PUBLISHED: 07:00, Sun, Sep 13, 2020 | UPDATED: 07:21, Sun, Sep 13, 2020
And chairman of YesCymru Sion Jobbins claims the Internal Market Bill is a "Westminster power grab" which will shine a light on the issue. With polls suggesting majority support for Scottish independence, Welsh nationalism has garnered significantly less attention in recent years - but YesCymru aims to bring the question to the forefront, seeking to go beyond what organisers see as the overly cautious tactics employed by Plaid Cymru. Mr Jobbins told Express.co.uk YesCymru was a "non-party political, cross-party volunteer movement for an independent Wales".
He wants Wales to have its own seat at the United Nations, and to stop sending MPs to Westminster.
A YouGov poll of 1,021 Welsh adults carried out in late May suggested 25 percent backed the idea of full independence, up four percent on a similar survey in January.
Mr Jobbings told Express.co.uk: "At the moment we are building a movement for independence and making the case.
"The arguments for independence have never really been made in Wales, not even by Plaid Cymru, until very recently.
"We've started from a very low base - typically around 10 percent - to two recent polls putting it 32 percent (of those who said they'd vote) would vote for independence (25 percent of whole sample but not everyone ever votes in any election).
Boris Johnson has been told Wales could soon stake its claim for independence (Image: GETTY)
A Welsh independence march last year (Image: GETTY)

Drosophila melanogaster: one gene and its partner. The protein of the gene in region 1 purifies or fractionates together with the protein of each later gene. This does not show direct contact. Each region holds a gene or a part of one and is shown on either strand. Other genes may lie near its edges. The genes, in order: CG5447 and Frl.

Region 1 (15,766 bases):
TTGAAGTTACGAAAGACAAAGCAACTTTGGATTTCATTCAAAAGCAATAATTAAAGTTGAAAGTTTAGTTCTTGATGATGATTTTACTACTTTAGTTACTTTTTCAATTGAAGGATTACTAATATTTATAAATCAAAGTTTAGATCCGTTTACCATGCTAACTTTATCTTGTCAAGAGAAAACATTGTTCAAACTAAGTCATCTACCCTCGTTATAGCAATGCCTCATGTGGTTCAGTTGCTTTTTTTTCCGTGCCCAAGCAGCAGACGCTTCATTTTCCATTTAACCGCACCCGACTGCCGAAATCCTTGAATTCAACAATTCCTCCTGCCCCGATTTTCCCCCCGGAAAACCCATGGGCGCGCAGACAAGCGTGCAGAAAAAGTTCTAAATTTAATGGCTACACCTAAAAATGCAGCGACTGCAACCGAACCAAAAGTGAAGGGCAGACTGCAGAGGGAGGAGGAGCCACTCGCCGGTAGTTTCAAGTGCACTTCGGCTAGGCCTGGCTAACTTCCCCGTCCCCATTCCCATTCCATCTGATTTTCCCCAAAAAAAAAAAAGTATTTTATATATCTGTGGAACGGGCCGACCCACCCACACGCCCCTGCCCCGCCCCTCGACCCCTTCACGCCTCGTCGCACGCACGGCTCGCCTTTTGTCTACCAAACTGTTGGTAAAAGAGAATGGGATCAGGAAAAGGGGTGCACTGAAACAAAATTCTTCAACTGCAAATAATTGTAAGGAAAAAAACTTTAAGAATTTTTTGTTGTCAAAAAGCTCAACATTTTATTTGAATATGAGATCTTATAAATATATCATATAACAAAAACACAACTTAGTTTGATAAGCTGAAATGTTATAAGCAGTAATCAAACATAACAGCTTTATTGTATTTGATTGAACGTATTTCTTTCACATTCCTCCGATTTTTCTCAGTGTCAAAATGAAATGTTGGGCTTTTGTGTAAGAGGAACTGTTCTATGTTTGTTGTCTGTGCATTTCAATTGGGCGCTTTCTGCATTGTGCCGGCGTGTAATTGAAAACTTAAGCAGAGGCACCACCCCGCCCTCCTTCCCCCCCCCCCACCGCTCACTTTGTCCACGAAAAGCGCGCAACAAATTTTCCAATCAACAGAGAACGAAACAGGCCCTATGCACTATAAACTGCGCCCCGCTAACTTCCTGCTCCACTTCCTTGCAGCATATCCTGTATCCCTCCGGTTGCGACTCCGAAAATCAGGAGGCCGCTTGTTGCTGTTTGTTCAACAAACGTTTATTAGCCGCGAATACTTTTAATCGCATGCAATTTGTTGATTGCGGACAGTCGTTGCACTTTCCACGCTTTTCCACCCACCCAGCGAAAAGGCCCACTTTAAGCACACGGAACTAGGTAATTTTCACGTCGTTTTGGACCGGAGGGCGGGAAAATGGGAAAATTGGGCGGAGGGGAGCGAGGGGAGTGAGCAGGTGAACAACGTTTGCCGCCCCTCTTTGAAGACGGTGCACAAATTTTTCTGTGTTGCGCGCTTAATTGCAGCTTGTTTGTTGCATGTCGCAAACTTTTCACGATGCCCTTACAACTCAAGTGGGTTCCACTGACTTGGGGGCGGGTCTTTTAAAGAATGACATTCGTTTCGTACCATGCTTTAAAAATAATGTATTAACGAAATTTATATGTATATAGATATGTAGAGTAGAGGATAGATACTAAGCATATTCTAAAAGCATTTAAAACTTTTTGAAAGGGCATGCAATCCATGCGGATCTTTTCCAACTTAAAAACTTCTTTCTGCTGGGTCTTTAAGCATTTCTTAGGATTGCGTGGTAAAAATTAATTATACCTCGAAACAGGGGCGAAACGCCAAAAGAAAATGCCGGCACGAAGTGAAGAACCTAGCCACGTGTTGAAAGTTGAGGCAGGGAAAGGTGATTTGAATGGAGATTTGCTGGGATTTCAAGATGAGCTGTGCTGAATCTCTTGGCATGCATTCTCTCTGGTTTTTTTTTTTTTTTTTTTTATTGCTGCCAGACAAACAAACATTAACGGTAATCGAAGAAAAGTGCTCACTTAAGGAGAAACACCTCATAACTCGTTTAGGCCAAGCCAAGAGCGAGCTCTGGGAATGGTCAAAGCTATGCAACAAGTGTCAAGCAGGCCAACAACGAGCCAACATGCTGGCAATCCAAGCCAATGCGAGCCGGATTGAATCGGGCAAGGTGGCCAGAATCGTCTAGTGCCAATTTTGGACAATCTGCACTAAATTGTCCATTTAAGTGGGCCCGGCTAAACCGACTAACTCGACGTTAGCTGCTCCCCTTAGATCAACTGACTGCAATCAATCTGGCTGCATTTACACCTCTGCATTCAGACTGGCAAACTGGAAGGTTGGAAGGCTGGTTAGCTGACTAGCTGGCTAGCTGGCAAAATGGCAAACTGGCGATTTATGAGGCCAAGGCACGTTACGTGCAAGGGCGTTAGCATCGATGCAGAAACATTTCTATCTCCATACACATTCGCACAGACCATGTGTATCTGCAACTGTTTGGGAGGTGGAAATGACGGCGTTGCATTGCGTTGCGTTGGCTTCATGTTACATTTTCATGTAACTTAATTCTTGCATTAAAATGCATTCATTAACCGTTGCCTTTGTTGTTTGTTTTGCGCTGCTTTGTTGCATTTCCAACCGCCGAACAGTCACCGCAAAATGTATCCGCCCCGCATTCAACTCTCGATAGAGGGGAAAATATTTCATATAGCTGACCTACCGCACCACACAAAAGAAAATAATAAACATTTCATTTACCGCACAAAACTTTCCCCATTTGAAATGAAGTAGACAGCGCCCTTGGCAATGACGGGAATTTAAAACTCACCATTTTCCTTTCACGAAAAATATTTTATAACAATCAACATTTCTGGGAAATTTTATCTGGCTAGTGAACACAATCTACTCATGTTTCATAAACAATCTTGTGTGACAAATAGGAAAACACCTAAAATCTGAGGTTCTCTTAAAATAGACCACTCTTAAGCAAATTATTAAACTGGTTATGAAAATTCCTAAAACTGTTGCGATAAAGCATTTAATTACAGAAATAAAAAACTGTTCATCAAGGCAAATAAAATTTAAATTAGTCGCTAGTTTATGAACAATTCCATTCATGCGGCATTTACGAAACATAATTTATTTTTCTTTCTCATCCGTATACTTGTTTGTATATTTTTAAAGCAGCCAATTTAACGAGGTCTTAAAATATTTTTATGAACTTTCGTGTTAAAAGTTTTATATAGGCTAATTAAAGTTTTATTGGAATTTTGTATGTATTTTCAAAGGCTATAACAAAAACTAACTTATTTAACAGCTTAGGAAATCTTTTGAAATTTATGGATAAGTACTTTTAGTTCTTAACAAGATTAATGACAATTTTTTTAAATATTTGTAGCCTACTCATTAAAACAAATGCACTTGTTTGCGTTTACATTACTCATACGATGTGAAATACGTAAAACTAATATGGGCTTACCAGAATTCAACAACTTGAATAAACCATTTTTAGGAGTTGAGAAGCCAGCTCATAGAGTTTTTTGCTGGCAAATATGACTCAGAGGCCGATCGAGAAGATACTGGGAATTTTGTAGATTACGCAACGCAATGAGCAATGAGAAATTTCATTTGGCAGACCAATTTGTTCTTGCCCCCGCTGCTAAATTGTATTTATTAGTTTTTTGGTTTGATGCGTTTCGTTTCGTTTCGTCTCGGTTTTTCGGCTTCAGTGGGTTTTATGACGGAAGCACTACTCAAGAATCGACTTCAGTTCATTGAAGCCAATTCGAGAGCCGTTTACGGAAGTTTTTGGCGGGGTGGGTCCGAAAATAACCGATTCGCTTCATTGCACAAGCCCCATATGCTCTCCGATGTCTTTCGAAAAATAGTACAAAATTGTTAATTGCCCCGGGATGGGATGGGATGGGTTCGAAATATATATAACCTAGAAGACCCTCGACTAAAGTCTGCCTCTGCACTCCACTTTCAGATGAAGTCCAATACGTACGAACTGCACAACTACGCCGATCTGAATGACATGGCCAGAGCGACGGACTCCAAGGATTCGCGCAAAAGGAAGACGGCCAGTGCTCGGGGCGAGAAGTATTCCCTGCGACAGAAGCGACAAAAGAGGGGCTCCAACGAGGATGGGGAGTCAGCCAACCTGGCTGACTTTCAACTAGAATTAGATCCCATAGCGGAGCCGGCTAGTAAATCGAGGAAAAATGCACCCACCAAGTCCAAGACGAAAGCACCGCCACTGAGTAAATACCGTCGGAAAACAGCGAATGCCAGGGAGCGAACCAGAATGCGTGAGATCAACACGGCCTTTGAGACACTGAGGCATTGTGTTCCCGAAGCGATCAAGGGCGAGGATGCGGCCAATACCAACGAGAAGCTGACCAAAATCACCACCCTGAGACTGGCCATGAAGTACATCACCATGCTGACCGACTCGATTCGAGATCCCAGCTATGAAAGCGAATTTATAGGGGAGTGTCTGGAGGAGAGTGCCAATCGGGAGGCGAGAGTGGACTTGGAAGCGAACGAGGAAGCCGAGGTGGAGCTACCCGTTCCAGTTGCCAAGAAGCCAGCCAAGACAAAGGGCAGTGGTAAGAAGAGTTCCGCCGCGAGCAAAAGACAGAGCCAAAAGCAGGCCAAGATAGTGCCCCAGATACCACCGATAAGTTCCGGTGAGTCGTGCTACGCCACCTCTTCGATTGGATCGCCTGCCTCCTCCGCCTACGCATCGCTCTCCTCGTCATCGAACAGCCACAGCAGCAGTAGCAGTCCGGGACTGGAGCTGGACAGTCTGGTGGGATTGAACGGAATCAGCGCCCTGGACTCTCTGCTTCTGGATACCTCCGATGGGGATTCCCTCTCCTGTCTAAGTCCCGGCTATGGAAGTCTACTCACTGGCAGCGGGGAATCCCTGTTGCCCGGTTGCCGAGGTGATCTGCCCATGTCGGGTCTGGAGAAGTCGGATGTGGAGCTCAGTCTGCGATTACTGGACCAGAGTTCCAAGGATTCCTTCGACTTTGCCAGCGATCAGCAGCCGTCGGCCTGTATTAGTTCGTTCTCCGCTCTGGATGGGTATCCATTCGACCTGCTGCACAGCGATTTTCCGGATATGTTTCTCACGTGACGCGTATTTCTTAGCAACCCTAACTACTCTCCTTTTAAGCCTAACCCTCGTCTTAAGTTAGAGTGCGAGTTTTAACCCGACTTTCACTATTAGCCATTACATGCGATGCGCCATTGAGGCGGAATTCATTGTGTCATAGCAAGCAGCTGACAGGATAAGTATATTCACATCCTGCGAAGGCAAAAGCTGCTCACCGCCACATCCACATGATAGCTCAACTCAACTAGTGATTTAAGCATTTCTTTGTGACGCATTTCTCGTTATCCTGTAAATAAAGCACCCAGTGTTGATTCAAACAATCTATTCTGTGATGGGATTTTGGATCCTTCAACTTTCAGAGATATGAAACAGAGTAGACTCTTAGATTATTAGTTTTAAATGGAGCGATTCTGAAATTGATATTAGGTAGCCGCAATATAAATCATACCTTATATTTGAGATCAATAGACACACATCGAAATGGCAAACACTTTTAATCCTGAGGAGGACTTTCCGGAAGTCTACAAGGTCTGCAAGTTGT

"A poll published today shows that 51 percent of people who voted Labour in Wales in 2019 election would vote for independence, so the campaign is winning ground and winning new support.
"Our main priority at the moment is building the campaign in Wales, not seeing permission from Westminster.
"We know also that once the Scottish referendum is held - and we believe will see a vote for Scotland becoming a nation state - the situation in Wales will change dramatically as the UK will cease to exist."
With respect to Welsh nationalist party Plaid Cymru, Mr Jobbins said: "Plaid have historically not pushed for independence preferring a more gradual approach.
"We set up YesCymru because we believed it was time to make the case clearly and confidently for independence otherwise people never hear the argument."
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Plaid Cymru leader Adam Price (Image: GETTY)
However, he added: "During the last few years, and especially since Brexit and Adam Price becoming leader of Plaid, the party has taken a more proactive path in making the case for Wales to be an independent country like other small nations like Ireland, Denmark, New Zealand or Singapore."
Questioned as to whether Wales, with its population of just under 3.25 million, could manage on its own, Mr Jobbins said: "Wales